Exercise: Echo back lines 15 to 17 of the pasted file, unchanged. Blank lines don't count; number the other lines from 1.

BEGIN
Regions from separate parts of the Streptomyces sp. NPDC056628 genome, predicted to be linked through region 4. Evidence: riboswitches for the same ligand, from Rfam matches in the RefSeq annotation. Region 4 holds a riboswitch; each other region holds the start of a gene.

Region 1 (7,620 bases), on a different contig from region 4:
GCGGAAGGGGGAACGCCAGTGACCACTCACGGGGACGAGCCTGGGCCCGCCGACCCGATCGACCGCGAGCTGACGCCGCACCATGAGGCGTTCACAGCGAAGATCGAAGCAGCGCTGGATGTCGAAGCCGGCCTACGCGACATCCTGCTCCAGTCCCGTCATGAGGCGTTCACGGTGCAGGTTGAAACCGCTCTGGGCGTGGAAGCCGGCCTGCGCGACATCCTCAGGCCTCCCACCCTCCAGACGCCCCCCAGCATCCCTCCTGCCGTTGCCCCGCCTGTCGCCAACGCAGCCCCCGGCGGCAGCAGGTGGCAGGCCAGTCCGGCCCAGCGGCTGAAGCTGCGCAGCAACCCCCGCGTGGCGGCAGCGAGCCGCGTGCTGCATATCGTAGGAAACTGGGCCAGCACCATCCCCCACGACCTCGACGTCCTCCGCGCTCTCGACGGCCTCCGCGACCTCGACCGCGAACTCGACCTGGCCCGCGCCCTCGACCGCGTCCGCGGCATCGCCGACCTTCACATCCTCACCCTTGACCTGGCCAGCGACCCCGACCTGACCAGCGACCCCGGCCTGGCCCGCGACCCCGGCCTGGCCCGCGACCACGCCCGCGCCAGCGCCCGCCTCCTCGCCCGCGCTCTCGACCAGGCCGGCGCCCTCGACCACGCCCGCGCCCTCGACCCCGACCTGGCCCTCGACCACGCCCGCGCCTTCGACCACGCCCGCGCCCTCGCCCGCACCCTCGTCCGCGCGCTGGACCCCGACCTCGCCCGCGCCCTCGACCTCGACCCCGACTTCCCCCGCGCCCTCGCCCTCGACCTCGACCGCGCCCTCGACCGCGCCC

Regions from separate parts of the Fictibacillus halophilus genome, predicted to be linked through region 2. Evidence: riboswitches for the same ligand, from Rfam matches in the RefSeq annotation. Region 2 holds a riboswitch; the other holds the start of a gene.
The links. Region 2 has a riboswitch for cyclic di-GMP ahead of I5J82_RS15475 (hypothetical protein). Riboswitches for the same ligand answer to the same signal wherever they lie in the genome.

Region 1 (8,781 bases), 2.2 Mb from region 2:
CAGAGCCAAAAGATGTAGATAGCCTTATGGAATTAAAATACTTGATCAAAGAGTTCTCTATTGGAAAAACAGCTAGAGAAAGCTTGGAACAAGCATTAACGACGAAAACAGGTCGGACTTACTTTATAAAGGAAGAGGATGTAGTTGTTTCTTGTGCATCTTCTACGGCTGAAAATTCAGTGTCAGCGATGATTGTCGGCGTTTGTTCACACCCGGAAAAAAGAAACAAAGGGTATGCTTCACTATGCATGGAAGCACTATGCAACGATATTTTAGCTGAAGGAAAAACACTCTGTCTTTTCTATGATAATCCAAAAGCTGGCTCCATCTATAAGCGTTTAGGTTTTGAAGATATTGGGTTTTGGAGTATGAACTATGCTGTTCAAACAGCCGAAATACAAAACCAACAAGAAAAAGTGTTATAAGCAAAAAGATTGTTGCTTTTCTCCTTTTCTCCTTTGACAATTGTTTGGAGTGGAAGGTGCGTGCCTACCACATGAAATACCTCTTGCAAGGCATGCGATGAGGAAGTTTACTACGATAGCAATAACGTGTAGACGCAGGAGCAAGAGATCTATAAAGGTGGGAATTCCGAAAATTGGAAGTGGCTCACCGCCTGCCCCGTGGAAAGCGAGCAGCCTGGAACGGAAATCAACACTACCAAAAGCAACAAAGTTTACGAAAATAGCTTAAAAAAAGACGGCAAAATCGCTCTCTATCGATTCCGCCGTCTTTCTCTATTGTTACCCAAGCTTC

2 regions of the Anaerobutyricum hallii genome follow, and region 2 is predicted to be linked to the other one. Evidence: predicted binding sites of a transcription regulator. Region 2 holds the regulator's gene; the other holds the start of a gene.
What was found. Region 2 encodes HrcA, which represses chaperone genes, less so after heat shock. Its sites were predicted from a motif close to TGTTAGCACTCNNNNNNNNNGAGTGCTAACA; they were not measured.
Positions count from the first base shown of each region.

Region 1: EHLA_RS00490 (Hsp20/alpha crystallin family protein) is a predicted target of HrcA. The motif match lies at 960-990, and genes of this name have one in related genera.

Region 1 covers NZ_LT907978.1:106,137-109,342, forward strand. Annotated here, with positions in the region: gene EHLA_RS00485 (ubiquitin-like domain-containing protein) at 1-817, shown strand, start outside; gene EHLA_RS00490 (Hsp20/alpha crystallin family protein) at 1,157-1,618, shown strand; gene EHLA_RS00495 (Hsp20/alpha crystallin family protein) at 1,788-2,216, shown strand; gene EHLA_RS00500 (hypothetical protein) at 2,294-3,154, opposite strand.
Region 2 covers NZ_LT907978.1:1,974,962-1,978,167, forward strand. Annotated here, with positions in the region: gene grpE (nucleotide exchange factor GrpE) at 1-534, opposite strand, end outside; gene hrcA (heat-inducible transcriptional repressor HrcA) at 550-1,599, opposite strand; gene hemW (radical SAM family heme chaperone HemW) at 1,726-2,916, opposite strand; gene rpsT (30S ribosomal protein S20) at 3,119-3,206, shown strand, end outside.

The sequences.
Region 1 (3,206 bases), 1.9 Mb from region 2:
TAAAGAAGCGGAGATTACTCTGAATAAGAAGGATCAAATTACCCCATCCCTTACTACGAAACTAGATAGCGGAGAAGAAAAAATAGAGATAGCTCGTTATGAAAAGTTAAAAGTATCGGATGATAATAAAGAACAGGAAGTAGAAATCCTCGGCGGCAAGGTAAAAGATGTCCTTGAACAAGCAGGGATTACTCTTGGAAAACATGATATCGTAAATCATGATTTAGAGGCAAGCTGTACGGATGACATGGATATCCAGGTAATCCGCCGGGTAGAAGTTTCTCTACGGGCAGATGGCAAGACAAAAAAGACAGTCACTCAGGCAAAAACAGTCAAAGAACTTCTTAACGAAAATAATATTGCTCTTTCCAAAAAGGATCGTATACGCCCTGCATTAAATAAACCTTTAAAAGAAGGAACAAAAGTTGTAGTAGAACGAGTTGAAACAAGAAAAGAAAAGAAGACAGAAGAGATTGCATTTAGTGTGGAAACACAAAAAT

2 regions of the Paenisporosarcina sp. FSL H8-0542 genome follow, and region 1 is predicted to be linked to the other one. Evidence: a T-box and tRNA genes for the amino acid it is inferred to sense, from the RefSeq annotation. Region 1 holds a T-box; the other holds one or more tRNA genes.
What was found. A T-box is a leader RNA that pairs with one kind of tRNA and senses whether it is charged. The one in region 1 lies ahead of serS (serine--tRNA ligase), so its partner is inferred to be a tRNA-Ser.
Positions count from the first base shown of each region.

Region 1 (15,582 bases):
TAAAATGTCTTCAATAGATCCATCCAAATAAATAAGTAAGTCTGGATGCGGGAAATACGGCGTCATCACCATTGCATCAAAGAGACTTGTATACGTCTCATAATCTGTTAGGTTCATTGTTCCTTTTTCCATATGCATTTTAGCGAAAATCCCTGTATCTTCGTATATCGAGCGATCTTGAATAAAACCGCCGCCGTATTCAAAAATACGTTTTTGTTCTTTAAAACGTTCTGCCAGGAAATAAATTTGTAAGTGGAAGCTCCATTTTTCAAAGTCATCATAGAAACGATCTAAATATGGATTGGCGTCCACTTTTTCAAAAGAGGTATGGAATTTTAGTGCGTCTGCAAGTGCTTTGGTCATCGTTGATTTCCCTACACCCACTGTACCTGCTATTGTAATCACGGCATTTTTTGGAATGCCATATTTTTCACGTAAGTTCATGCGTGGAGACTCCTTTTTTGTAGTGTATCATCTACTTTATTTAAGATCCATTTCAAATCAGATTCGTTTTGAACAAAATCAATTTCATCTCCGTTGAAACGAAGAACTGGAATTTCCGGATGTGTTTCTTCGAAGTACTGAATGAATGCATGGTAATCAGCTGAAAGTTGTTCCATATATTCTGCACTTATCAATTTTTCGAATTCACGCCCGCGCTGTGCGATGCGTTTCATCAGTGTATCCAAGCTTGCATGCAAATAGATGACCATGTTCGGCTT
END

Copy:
Region 1 (3,206 bases), 1.9 Mb from region 2:
TAAAGAAGCGGAGATTACTCTGAATAAGAAGGATCAAATTACCCCATCCCTTACTACGAAACTAGATAGCGGAGAAGAAAAAATAGAGATAGCTCGTTATGAAAAGTTAAAAGTATCGGATGATAATAAAGAACAGGAAGTAGAAATCCTCGGCGGCAAGGTAAAAGATGTCCTTGAACAAGCAGGGATTACTCTTGGAAAACATGATATCGTAAATCATGATTTAGAGGCAAGCTGTACGGATGACATGGATATCCAGGTAATCCGCCGGGTAGAAGTTTCTCTACGGGCAGATGGCAAGACAAAAAAGACAGTCACTCAGGCAAAAACAGTCAAAGAACTTCTTAACGAAAATAATATTGCTCTTTCCAAAAAGGATCGTATACGCCCTGCATTAAATAAACCTTTAAAAGAAGGAACAAAAGTTGTAGTAGAACGAGTTGAAACAAGAAAAGAAAAGAAGACAGAAGAGATTGCATTTAGTGTGGAAACACAAAAAT

2 regions of the Paenisporosarcina sp. FSL H8-0542 genome follow, and region 1 is predicted to be linked to the other one. Evidence: a T-box and tRNA genes for the amino acid it is inferred to sense, from the RefSeq annotation. Region 1 holds a T-box; the other holds one or more tRNA genes.